Any company with major overseas sales is most likely enjoying itself these days, as the weak dollar and recession worries here at home hit domestic firms. Athletic footwear and apparel titan Nike
First-quarter sales advanced 11%. The U.S. grew only 2%, but Nike's other "Americas" region advanced 15% on strong growth in Mexico and Argentina. Europe and the Middle East advanced 16%, while Asia led the way with a 22% top-line improvement. Nike also breaks its sales into footwear, apparel, and equipment, and every category grew in the double digits overseas. Only the U.S. apparel and equipment areas fell for the quarter, both dropping 1%.
Footwear sales grew 4% here at home, but with mall-based retailers such as Finish Line
Domestic challenges sent U.S. pre-tax income down 2%, though every other region grew in the double digits, highlighted by an impressive 52% jump in Asia. Overall reported earnings grew 51%, which included a tax benefit. Without the tax gain, the bottom line advanced 24%, well ahead of management's long-term goal of mid-teens EPS expansion.
Nike also plans to grow sales to $23 billion by fiscal 2011, or around 50% more than last year's $16 billion. This target is definitely ambitious; it's causing management to dig deeper into its portfolio of brands, and it could be why the company has considered selling its Nike Bauer Hockey business. It may also spur Nike to acquire outside rivals down the road; cross-town rival Columbia Sportwear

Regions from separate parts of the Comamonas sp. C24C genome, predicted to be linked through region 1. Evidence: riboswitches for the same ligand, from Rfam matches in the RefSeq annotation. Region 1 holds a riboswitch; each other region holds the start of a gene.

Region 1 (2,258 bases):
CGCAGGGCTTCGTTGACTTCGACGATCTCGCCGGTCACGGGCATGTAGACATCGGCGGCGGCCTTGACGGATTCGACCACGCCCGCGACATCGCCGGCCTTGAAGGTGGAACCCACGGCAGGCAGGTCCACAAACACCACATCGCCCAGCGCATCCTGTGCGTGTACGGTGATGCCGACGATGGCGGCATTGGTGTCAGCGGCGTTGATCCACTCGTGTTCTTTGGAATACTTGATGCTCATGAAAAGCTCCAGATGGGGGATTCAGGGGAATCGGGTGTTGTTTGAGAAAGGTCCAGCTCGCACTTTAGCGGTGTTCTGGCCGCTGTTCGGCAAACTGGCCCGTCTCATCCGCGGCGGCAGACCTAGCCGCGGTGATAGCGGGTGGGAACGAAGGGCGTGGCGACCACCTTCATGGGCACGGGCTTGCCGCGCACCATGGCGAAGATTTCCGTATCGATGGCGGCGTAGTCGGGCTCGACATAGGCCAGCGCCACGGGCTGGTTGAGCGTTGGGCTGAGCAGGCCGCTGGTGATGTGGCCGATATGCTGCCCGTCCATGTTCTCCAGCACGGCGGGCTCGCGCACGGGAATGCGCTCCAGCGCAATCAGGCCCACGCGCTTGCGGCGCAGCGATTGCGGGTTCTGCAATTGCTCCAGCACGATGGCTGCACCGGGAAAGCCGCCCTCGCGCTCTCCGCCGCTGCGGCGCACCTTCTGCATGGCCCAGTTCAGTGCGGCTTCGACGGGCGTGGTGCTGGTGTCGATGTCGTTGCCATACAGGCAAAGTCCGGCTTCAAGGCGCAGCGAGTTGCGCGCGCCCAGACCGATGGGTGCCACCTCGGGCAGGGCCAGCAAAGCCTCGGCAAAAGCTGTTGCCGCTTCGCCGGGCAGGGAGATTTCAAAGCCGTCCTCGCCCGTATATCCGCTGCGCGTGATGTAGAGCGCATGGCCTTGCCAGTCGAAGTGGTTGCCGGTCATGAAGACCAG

The market clearly liked Nike's first-quarter results, since the stock spiked to a new 52-week high after the announcement. The recent run is nothing new to the company; years of rapid growth have catapulted Nike and its swoosh logo to a top spot among the world's apparel brands. Better yet, prodigious cash flow generation and geographic and product diversity have helped it smooth out the volatility inherent in selling products susceptible to the hit-and-miss whims of fashion, unlike the troubles smaller rivals such as K-Swiss
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Fool contributor Ryan Fuhrmann is long shares of Nike, but he has no financial interest in any other company mentioned. Feel free to email him with feedback or to discuss any companies mentioned further. The Fool has an ironclad disclosure policy.